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Tim RyanJune 24, 20247 min read

Happiness and Technology: Level 4 and Series Conclusion

We need to address another dynamic that has contributed to this growth in technology over the last few decades. 

As mentioned in the introduction to this series, one of the primary intentions of labor-saving technologies over the years was supposed to be to help simplify our lives and enable us to spend more time lifting our minds and spirits. The problem is that, while in some cases we’ve done this, I think that, for the most part, we’ve gone in the opposite direction. Instead of simplifying our lives, we have succeeded in making things more complicated. As we’ve made things more complex, the more we need technology to help us manage it. 

Do you see where I’m going with this? 

Case in point: In one of my adventures as an IT professional over the years, I worked in a bank that was bought out by another bank. As part of the acquisition, it was necessary to convert data systems to a common environment. One hundred years ago, a bank clerk could track a few basic pieces of data for a loan on a paper ledger. In working on this data conversion, I was amazed at how much data we retain in databases on just one loan now. There is no way a bank clerk 100 years ago would have been able to manage that volume of data on the thousands of loans that a bank manages today. We’ve taken advantage of computers and made things more complicated, and now we need a computer to manage that complexity.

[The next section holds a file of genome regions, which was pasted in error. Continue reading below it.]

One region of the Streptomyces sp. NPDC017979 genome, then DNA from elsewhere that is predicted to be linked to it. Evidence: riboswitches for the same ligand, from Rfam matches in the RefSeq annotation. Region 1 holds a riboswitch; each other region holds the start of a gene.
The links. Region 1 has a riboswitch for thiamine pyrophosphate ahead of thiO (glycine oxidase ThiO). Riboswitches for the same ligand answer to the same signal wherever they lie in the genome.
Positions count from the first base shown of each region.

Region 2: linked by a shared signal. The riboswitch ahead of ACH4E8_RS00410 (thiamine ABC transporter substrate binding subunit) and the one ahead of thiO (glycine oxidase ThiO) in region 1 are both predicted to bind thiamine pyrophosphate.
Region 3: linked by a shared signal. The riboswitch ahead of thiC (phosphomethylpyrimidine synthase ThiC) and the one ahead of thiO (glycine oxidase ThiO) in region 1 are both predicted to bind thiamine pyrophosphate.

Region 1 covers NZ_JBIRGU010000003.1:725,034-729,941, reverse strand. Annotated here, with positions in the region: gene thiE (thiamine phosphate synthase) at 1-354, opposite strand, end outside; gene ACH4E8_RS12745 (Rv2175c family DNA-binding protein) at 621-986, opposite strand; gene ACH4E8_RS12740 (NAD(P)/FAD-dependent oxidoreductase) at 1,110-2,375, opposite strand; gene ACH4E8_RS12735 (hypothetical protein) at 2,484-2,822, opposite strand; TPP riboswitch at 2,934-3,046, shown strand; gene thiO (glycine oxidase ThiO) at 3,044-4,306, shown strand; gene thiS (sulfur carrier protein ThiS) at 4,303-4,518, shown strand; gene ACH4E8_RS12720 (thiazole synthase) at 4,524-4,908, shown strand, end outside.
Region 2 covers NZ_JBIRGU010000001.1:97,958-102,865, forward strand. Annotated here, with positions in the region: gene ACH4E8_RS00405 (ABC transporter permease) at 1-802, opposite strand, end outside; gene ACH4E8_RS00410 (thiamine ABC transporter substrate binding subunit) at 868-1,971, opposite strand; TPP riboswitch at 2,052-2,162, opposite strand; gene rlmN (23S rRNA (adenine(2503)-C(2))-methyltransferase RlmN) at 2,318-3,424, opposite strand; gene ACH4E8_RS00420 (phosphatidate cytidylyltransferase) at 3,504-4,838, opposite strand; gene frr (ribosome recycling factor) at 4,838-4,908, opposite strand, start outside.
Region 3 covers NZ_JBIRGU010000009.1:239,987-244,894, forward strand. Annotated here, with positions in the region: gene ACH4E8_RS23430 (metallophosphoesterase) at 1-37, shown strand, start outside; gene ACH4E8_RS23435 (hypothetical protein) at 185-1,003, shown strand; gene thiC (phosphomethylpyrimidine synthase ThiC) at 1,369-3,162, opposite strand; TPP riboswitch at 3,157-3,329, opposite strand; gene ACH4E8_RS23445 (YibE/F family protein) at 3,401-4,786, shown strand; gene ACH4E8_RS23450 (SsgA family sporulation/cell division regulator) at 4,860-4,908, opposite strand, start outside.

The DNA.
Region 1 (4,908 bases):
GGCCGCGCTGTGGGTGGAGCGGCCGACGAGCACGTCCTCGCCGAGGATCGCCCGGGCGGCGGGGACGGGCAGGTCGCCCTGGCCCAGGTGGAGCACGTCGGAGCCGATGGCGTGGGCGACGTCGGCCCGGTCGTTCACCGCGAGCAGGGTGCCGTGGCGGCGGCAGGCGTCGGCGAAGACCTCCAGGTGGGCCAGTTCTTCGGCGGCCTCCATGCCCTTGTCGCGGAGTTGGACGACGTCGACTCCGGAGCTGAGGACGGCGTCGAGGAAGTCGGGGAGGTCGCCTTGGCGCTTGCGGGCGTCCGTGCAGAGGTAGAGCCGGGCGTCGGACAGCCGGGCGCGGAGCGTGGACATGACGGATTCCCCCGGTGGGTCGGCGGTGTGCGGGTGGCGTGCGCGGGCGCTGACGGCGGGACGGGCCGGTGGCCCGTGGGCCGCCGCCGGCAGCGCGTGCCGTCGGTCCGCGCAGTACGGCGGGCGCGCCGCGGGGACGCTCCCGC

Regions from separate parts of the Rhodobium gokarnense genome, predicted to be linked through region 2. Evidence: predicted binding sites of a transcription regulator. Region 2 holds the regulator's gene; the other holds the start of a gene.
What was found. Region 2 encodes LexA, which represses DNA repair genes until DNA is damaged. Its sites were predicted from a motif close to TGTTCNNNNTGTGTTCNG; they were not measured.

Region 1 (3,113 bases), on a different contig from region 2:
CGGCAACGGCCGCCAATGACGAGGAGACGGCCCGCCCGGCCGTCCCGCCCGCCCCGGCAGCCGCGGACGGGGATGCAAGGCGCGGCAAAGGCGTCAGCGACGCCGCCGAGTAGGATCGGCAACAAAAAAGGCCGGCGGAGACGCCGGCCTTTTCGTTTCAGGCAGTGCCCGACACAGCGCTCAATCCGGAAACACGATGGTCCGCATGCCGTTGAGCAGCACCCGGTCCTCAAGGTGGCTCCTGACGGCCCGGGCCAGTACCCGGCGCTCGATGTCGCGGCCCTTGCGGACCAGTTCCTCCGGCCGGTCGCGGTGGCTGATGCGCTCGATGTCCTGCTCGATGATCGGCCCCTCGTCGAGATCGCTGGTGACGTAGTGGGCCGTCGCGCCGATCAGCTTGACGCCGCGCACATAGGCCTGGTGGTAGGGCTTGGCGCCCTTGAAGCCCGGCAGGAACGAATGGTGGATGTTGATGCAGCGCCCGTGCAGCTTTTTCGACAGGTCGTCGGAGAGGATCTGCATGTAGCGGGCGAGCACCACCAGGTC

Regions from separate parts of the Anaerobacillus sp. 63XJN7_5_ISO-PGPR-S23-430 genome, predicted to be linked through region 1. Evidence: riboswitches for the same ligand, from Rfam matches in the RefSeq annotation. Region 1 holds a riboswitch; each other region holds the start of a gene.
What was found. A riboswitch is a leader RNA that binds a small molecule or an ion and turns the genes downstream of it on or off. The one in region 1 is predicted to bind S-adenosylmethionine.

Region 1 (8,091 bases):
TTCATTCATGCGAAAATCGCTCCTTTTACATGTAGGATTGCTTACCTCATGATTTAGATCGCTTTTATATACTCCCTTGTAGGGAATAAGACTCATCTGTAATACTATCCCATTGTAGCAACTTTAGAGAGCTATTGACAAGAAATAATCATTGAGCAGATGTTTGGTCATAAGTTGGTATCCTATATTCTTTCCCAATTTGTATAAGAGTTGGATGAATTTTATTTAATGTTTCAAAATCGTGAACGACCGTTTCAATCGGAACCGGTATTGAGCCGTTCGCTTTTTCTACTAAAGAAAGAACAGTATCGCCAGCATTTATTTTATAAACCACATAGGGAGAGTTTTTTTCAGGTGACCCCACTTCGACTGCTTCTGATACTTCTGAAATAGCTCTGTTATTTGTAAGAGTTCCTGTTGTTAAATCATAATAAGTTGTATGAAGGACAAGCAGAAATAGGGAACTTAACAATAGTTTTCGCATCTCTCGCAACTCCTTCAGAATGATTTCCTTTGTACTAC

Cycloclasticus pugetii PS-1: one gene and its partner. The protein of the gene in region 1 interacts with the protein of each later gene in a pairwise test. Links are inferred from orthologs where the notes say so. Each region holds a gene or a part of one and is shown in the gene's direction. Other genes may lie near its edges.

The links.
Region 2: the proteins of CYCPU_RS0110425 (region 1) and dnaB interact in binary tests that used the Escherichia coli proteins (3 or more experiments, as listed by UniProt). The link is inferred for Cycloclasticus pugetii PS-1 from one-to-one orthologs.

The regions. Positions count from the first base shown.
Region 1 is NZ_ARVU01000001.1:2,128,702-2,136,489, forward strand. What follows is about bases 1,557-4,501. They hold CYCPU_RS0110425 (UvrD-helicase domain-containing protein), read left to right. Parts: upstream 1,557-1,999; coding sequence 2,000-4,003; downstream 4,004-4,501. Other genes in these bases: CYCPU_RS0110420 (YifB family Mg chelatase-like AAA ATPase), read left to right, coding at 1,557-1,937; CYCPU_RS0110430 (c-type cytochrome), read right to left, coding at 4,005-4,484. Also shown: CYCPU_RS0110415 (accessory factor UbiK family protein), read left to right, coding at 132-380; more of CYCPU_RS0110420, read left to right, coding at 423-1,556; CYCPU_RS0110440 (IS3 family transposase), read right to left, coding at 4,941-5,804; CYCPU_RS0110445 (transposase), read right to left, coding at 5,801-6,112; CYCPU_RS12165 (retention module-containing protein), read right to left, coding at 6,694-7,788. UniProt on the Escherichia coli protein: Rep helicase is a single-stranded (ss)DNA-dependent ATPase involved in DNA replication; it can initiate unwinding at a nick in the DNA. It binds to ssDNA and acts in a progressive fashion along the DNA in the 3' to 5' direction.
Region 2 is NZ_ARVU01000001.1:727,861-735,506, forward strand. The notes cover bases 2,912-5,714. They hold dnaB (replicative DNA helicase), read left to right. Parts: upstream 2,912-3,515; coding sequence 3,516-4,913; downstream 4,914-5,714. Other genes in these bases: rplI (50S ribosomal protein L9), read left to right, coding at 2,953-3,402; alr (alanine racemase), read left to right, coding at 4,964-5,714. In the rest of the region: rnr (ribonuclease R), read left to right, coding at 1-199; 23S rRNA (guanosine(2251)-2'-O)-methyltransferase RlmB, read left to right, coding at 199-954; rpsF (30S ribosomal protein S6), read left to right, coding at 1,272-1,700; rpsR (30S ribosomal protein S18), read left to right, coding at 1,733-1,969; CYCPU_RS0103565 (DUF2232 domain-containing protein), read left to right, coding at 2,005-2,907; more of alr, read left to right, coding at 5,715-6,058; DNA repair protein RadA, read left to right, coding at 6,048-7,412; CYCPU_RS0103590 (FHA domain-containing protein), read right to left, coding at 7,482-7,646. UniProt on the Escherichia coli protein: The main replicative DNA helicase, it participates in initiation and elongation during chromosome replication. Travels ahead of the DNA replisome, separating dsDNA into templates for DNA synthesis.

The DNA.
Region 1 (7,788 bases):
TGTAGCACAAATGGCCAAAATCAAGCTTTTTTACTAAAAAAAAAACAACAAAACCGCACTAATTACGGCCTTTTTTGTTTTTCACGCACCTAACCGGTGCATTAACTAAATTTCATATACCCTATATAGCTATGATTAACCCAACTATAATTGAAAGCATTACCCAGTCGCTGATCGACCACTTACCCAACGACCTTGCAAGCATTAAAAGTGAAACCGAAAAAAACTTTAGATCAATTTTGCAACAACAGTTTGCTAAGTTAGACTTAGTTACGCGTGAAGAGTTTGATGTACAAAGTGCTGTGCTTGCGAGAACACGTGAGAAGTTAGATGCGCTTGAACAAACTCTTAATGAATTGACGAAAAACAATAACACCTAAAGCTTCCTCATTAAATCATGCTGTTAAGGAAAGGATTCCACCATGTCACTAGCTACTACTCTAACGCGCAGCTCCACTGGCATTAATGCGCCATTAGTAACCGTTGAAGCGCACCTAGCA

The Singularity

In 2005, Ray Kurzweil wrote a book called The Singularity is Near. Kurzweil is a past Director of Engineering at Google. In this book, he predicted that given the rate of technology growth over the previous few decades, sometime in the 2030s or 2040s, we’d experience what he coined as the “technological singularity,” which will be the point at which technologies like artificial intelligence and robotics will surpass the capabilities of human beings, and that humans may essentially merge with machines. Some view this as a means for humans to achieve immortality, giving us the ability to break the bonds of our frail and aging organic bodies. Many of these same people see this as a very noble endeavor, that maybe this even fulfills God’s directive to subdue the earth and for humans to participate in the process of creation. Maybe this hybrid human/machine is just the next stage in human evolution.

In contrast, consider the thoughts of Soren Kierkegaard in the early 1800s when he wrote a discourse on Matthew 6:25-34, the portion of the Sermon on the Mount where Jesus enjoins us not to worry about our lives: